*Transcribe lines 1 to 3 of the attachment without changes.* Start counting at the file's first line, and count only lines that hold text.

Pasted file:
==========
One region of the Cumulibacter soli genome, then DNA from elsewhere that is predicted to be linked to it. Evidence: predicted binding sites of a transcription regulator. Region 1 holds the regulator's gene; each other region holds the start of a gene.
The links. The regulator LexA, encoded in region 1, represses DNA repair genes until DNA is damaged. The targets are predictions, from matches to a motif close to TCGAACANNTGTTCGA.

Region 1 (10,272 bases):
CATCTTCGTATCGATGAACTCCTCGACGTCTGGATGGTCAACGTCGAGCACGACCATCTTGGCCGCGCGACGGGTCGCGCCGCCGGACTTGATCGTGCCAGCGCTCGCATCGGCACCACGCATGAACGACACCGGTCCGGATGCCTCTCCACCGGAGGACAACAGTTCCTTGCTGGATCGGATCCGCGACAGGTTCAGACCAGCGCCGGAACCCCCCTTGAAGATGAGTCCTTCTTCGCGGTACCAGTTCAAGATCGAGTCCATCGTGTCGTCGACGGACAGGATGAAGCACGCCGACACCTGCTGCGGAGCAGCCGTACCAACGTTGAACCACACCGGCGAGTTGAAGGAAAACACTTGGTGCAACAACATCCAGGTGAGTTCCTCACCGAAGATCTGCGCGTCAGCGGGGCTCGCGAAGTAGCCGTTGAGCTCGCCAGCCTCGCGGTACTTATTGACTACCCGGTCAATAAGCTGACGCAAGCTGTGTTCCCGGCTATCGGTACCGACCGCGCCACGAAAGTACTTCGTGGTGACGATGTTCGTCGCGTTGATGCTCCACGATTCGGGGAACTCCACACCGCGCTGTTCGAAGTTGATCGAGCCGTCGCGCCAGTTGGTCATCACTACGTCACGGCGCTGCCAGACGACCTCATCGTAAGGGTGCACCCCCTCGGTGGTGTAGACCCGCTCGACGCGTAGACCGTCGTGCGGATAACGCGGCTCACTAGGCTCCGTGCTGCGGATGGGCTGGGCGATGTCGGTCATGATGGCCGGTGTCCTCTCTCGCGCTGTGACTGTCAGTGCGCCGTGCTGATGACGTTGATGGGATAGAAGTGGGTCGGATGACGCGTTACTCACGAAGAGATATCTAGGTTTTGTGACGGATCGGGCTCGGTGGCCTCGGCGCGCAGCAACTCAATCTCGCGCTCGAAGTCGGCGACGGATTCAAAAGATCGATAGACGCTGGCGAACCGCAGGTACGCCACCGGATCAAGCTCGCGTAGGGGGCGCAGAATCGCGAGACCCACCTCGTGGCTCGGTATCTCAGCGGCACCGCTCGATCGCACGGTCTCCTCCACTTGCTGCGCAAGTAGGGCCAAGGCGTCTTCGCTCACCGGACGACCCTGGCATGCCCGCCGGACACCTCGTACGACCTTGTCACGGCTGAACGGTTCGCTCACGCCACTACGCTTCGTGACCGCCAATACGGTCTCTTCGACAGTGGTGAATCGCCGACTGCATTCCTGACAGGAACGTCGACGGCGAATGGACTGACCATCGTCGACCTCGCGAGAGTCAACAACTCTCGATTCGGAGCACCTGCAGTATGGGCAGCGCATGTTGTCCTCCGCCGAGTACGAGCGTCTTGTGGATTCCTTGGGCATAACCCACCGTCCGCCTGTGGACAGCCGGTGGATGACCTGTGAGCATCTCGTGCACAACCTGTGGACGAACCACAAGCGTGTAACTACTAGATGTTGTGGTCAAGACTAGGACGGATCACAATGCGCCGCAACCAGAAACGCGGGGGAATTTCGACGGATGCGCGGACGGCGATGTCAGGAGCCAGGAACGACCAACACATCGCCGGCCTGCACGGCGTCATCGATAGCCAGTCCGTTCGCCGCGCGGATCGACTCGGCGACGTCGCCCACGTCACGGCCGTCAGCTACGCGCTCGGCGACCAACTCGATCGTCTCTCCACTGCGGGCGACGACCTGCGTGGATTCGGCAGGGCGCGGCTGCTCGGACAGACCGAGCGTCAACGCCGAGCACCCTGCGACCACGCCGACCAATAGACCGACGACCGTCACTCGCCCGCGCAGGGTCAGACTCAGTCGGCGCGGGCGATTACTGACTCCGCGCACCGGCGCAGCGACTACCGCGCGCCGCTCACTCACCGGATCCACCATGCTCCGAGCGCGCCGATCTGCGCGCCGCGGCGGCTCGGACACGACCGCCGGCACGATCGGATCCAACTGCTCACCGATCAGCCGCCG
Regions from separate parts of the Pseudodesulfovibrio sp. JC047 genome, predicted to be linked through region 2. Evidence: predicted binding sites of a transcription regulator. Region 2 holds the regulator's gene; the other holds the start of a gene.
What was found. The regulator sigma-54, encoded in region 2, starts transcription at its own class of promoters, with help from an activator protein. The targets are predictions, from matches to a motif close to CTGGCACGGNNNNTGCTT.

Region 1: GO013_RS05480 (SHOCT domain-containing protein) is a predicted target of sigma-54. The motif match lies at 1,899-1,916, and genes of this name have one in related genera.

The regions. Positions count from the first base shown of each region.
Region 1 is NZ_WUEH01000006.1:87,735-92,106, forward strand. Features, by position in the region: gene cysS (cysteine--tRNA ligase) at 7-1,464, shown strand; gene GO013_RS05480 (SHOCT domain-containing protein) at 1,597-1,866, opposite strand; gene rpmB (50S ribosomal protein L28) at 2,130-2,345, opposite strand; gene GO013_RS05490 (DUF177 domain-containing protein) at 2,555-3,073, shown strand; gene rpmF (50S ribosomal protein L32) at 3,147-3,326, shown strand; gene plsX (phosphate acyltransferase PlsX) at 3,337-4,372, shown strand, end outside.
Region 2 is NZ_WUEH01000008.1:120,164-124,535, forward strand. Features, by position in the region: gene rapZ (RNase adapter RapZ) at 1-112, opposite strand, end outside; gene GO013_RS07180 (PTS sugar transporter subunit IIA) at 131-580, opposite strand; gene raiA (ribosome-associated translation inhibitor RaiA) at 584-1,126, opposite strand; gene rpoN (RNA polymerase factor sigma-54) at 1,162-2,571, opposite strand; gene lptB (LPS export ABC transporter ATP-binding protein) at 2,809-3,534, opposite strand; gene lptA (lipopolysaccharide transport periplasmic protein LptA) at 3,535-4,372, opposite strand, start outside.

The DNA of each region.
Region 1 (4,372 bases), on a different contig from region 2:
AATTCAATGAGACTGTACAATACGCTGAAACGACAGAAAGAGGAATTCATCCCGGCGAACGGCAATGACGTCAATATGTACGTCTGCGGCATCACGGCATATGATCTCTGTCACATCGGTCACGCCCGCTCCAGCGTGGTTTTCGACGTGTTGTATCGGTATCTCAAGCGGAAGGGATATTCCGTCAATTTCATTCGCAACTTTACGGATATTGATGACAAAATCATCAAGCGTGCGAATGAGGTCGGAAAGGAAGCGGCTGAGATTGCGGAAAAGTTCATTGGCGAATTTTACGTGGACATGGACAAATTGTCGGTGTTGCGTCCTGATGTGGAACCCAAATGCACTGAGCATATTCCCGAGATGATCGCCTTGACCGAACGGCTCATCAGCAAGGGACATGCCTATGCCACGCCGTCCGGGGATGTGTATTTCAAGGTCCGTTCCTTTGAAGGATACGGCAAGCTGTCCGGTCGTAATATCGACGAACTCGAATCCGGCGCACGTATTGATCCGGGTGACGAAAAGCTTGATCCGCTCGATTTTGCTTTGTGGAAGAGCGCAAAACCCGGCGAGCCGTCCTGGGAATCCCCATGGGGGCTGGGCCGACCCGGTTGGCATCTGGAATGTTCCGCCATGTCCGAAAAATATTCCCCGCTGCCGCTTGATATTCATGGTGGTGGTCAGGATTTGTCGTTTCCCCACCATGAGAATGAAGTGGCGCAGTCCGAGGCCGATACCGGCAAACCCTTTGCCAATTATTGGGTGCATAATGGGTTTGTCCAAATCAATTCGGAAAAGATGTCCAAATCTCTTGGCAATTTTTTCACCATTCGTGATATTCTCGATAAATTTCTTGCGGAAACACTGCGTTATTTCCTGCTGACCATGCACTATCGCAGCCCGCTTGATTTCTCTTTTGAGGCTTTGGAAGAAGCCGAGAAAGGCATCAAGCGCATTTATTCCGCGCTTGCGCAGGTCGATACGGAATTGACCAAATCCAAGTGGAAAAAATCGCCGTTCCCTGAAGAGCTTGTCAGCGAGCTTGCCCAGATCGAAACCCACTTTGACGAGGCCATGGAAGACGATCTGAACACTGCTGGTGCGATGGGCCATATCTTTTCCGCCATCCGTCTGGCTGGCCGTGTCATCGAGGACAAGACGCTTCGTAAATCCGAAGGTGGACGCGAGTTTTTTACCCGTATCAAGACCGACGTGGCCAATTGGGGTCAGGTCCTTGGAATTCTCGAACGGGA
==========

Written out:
One region of the Cumulibacter soli genome, then DNA from elsewhere that is predicted to be linked to it. Evidence: predicted binding sites of a transcription regulator. Region 1 holds the regulator's gene; each other region holds the start of a gene.
The links. The regulator LexA, encoded in region 1, represses DNA repair genes until DNA is damaged. The targets are predictions, from matches to a motif close to TCGAACANNTGTTCGA.

Region 1 (10,272 bases):